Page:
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I did it: 4TB SSD with MBR partition table!


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#1 AnonVendetta

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Posted 2 weeks ago

I'm sure this isn't unique, but recently I bought 2 Samsung 4TB SSDs (https://www.amazon.c...=gateway&sr=8-1). And then, I had to decide on GPT or MBR, but knowing that MBR would be tricky due to the 2.2TB limit (my understanding is that there isn't really a limit per se, but it has something to do with the sector addressing that MBR can handle, and 512 bytes per sector allocation). But I wanted to maintain compatibility with legacy tools, and MBR is more of a challenge on such a drive.

 

So I started messing around in GParted, trying out different MB amounts for extended partition /dev/sda2, knowing that it would have to end just before 2.2TB. And GParted kept complaining that it couldn't create this partition beyond a certain sector. It was a bit of a PITA trying to get the #s just right so I would know where it would have to end, took about an hour. And then, the 3rd primary could not be created if /dev/sda2 went beyond a certain MB (even if GParted allowed it). Once that was done, I just set up /dev/sda3 to span the rest of the disk, minus 372.60GB for overprovisioning (10% of the drive's total size).

 

The drive exposes itself as 512 bytes per sector, so it should be compatible with all MBR-based booting tools, as long as bootable partitions are in the first 2.2TB. I am not going to try to install any OSes on this drive (yet), but only because I have a much faster NVMe SSD that I am using for that. Linux home partitions, data, games etc are fine there.

 

Later I may repartition it so that /dev/sda3 is an extended containing logicals, if that will work. I think it should work with almost any modern Windows after XP, and most Linux distros. And perhaps a slew of smaller OSes in those partitions (some older, others newer, but I'm sure some trickery will be needed to get them to boot). And the games partition at the end, I placed it there for a reason. It is rather large and can be resized from the right later, to make room for logicals. I just figured it would be best to put the single largest primary at the end.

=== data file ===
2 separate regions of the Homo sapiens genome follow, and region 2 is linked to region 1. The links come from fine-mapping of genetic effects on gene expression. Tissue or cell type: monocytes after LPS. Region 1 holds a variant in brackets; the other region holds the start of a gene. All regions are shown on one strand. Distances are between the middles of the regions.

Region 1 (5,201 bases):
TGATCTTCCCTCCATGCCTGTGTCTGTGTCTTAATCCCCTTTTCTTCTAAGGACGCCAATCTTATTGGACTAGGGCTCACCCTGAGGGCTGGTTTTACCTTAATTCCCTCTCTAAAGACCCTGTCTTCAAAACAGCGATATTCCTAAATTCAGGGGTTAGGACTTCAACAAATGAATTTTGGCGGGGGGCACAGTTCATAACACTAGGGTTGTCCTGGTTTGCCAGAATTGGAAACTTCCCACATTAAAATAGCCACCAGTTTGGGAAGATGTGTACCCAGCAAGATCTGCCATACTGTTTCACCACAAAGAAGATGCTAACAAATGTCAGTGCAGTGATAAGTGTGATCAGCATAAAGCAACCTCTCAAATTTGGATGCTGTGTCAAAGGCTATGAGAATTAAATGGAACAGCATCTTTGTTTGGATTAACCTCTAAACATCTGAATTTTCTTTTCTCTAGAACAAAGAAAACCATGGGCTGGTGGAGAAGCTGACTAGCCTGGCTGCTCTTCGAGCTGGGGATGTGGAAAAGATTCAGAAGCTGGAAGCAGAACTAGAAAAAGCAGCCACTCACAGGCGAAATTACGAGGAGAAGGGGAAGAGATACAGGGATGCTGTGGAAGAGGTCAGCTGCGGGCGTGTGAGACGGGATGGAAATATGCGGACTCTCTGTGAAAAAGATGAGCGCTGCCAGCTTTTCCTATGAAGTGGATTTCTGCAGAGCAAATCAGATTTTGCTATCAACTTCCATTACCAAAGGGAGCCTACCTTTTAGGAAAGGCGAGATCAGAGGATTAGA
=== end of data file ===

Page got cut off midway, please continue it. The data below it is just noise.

My screenshot shows the drive in VirtualBox, but I am mostly using it outside a VM scenario. I have been using this setup for almost a month, no issues. All Linux distros I've tried read it fine, and Windows 10 allocates drive letters to all NTFS partitions. But I will not try to use partitioning tools on it outside of GParted.

 

4DMRVT0.jpg

 



#2 antonino61

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Posted 2 weeks ago

Attaboy!!!



#3 BlackDragon

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Posted 2 weeks ago

I'm Suprised that Wonko has yet to respond.



#4 Wonko the Sane

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Posted A week ago

I'm Suprised that Wonko has yet to respond.

 

 

What should i say? :unsure:

 

:duff:

Wonko



#5 BlackDragon

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Posted A week ago

That's Up Too You. I'm No Mind Reader.



#6 BlackDragon

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Posted A week ago

Unless this Is commonplace To You.



#7 Wonko the Sane

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Posted A week ago

Unless this Is commonplace To You.

What should be common place (To Me)?

Using the full extent of a 4 Tb disk with MBR style partitioning?

AFAIK I actually invented it :rolleyes: more than two years ago, JFYI:
https://msfn.org/boa...comment-1135913
though I have not any such a large hard disk, let alone a SSD.

Tests at the time (made by other people at MSFN) showed that starting from Windows 7 it works fine (not on XP, Vista is AFAICR untested).

The topic was discussed also here on reboot.pro:
http://reboot.pro/to...drive/?p=206968

The news from this nice thread/report :thumbup: are (besides that the approach works for Windows 10 and Linux, which was expected) that also the mechanism of the chain of logical volumes inside extended works fine (which was also theoretically expected but AFAIK untested) and that Gparted can be used to create the partitioning scheme.

:duff:
Wonko






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